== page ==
‘‘I think we are overdue. We produce thousands and thousands of catalogs, many of which go right into the wastebaskets,’’ HarperCollins President Jane Friedman, who said the switch would likely begin by summer 2009, told The Associated Press.
She's absolutely right — in my case at least. The obvious cost-efficiency and environmental aspects notwithstanding, I get more advance reading copies and finished copies of books sent to me than I'll ever cover in the paper, so I decided early on to not waste time going through the catalogs. If someone wants me to look at their book, they'll have to e-mail me a heads-up or send me a copy directly.
NEW YORK (AP) — Prince the musical auteur is becoming an author.
21 Nights, a ‘‘photographic essay’’ that offers ‘‘a rare glimpse into the life, lyrics, and mystique’’ of the maker of such hits as ‘‘1999’’ and ‘‘Purple Rain,’’ will be published worldwide come fall, according to Atria Books, an imprint of Simon & Schuster.
The book, his first, is based on Prince’s 21 sold-out concerts in as many nights at London’s O2 Arena in 2007.
‘‘Juxtaposing his dueling worlds of music and solitude, [the book] will incorporate Prince’s evocative poetry and lyrics to new songs and other selections, and 124 full-color, sumptuous, never-before-published images by celebrated photographer Randee St. Nicholas,’’ Atria announced Monday.
21 Nights will include a CD of after-hours jams, ‘‘Indigo Nights,’’ unavailable from any other outlet.
The folks that brought you Enron: The Smartest Guys in the Room are now giving similar treatment to the Eliot Spitzer scandal.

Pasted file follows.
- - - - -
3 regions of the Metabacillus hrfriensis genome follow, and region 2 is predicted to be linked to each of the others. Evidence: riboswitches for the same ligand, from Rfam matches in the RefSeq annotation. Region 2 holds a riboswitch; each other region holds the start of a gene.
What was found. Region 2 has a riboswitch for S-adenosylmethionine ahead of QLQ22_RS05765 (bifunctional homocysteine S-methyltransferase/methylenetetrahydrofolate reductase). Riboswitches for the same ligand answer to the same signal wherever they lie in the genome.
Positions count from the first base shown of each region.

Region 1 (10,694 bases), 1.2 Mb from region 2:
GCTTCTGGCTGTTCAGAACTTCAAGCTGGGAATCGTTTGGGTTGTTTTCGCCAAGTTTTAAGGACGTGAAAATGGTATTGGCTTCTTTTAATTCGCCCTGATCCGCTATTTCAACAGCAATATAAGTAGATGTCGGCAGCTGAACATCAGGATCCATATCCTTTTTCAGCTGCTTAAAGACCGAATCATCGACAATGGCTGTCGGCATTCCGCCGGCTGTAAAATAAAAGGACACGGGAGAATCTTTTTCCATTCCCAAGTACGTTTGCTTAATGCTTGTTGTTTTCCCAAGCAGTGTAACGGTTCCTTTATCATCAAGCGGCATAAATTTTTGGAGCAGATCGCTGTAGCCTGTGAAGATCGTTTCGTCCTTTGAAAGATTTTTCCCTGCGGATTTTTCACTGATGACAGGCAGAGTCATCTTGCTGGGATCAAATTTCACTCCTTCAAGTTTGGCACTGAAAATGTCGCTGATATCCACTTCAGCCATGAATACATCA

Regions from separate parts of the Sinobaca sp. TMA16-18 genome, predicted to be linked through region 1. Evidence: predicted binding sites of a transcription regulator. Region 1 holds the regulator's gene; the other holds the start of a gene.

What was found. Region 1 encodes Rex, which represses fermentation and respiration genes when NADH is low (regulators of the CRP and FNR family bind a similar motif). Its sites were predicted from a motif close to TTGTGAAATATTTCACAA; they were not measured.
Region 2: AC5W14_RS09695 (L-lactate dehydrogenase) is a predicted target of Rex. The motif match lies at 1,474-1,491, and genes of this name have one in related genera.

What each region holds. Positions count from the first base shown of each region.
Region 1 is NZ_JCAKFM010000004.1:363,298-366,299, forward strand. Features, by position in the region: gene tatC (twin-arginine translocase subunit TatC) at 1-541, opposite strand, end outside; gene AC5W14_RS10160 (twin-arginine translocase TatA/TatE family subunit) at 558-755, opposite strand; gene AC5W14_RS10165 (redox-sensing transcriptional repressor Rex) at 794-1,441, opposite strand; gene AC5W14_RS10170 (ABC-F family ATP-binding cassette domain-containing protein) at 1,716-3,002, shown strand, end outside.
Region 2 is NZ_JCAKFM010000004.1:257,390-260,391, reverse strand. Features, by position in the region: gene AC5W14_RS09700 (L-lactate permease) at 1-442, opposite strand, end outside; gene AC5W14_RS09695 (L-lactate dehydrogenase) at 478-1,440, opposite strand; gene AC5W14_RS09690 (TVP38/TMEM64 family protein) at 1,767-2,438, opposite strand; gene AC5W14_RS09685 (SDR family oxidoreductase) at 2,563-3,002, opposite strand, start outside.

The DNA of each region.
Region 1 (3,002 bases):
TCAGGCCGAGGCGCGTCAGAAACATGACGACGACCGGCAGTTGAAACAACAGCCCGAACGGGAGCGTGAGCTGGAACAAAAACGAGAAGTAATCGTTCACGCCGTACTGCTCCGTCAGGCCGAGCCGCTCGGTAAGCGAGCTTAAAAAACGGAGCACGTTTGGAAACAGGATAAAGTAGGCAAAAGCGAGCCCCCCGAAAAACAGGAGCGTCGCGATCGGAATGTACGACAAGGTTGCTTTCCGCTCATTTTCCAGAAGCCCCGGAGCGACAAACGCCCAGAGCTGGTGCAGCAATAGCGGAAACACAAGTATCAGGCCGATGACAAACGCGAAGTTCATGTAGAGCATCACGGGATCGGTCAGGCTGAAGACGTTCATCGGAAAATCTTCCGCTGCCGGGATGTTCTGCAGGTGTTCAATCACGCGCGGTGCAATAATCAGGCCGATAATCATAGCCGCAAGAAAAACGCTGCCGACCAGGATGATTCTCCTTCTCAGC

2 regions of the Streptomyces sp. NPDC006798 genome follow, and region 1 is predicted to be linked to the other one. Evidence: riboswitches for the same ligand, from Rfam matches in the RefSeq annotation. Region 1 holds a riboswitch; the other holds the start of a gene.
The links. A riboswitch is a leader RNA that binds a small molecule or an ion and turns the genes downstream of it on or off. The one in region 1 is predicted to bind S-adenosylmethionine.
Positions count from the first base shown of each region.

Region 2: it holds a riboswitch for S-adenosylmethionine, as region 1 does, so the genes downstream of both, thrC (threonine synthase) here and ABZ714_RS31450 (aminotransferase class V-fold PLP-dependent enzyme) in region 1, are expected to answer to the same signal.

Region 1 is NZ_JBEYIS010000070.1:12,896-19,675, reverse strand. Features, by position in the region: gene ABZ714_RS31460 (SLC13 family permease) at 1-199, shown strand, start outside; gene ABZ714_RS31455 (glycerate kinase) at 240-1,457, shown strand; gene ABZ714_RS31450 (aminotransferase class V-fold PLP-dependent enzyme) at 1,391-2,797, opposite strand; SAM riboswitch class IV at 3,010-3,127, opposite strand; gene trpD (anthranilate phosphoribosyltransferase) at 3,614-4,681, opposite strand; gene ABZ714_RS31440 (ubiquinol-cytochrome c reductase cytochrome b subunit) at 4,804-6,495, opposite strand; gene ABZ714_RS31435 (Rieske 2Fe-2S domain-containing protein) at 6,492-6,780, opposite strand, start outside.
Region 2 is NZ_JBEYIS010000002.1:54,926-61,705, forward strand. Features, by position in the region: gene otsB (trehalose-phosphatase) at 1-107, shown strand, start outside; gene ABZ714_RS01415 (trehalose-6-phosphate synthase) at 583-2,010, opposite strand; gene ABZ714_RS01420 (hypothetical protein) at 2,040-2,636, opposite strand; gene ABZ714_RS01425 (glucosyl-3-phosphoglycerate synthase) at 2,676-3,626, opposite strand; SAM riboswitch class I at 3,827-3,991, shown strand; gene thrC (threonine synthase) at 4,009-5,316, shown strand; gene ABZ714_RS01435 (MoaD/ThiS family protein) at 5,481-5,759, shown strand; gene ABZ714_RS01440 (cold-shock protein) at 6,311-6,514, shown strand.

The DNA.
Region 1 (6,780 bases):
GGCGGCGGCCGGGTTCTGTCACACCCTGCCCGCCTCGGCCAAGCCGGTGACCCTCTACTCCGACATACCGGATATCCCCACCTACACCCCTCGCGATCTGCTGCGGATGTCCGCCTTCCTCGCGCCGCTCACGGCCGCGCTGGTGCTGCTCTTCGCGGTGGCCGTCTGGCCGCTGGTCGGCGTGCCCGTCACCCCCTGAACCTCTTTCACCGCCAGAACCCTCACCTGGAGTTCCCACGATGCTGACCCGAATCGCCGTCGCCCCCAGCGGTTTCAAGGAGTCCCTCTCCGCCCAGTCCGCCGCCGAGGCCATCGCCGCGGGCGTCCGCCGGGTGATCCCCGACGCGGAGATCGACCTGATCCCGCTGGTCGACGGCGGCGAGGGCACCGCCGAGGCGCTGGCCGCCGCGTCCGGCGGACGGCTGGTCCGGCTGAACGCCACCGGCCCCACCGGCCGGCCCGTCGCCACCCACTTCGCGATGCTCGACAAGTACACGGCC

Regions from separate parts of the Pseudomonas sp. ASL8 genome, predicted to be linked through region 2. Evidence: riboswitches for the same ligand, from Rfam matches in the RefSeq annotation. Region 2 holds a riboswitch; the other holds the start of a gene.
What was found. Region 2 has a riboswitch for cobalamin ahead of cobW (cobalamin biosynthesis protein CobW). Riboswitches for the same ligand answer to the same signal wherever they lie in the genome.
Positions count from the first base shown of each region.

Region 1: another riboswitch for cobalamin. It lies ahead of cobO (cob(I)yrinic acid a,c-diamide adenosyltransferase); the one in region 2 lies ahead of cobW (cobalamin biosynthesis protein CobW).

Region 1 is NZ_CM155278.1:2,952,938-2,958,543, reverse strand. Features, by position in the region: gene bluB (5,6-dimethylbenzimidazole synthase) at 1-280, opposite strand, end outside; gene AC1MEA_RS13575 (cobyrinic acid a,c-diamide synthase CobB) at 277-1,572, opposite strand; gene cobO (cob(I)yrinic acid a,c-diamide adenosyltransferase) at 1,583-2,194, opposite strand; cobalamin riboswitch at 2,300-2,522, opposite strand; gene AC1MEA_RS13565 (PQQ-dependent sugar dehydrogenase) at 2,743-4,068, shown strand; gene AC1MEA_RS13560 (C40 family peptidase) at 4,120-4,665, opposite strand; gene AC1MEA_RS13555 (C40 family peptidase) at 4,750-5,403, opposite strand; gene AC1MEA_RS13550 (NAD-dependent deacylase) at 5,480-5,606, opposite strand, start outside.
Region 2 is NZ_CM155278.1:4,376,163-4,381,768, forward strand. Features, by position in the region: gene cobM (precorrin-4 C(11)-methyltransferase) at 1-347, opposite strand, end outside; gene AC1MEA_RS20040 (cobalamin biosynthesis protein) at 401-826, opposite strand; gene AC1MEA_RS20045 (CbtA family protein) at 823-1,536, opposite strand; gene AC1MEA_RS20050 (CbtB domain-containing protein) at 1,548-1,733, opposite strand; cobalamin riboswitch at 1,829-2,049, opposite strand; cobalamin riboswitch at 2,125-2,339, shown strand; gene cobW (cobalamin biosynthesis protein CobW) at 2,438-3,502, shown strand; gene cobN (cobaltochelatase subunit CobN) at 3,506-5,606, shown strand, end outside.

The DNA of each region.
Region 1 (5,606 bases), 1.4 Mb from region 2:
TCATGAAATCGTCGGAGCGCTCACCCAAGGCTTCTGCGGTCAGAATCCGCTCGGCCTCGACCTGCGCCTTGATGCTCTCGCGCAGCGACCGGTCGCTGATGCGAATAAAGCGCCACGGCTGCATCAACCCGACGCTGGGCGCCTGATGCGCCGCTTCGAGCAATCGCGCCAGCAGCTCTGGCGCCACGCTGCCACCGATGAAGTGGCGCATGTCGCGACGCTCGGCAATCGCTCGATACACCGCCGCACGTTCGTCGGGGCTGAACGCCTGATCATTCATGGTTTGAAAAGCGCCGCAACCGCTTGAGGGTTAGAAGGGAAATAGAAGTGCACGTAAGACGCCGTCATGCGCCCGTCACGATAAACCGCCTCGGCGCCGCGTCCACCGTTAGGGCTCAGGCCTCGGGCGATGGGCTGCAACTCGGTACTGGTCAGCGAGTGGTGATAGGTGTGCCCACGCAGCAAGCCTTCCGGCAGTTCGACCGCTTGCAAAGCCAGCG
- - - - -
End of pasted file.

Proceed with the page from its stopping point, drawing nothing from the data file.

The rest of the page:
Peter Elkind, a senior writer for Fortune magazine, and filmmaker Alex Gibney are collaborating on the book version, to be published by Portfolio, an imprint of Penguin Group (USA), plus a documentary about the former New York governor who resigned over allegations about his connection to a $5,500-an-hour call girl ring.
‘‘This is not a quickie book," Portfolio publisher and President Adrian Zackheim told The Associated Press. "[Elkind] is going to do what he does best: Come back with a very, very satisfying, in-depth and complicated story.’’
No release date has been set.
Meanwhile, former Major Leaguer Darryl Strawberry (with help from author John Strausbaugh) is writing a memoir, to be published in 2009 by Ecco, an imprint of HarperCollins.
According to the publisher, the book, titled Straw, ‘‘details his life growing up in Crenshaw, Los Angeles, his rise to baseball superstardom as a Met, Dodger, and Yankee, the high life and low life, his brushes with the law, his triumphant battle over cancer, his religious awakening, and his marriage to the love of his life.’’
The Poetry Center of Chicago announces the winners of the 14th Annual Poetry Center of Chicago Juried Reading at a ceremony here in town last weekend. Poet and literary activist E. Ethelbert Miller was the judge. Winners include:
First place: Sara Parrell of Madison, Wis.
Second Place: Stacey Lynn Brown, Edwardsville, Ill.
Third Place: Susan Elbe, Madison, Wis.
Other finalists, chosen from a field of more than 250 submissions, were: T. Zachary Cotler, Iowa City, Iowa; Brett Foster, Wheaton, Ill.; Elizabeth Hoover, Bloomington, Ind.; Jennifer Perrine, Des Moines, Iowa, and Amanda Rachelle Warren, Kalamazoo, Mich.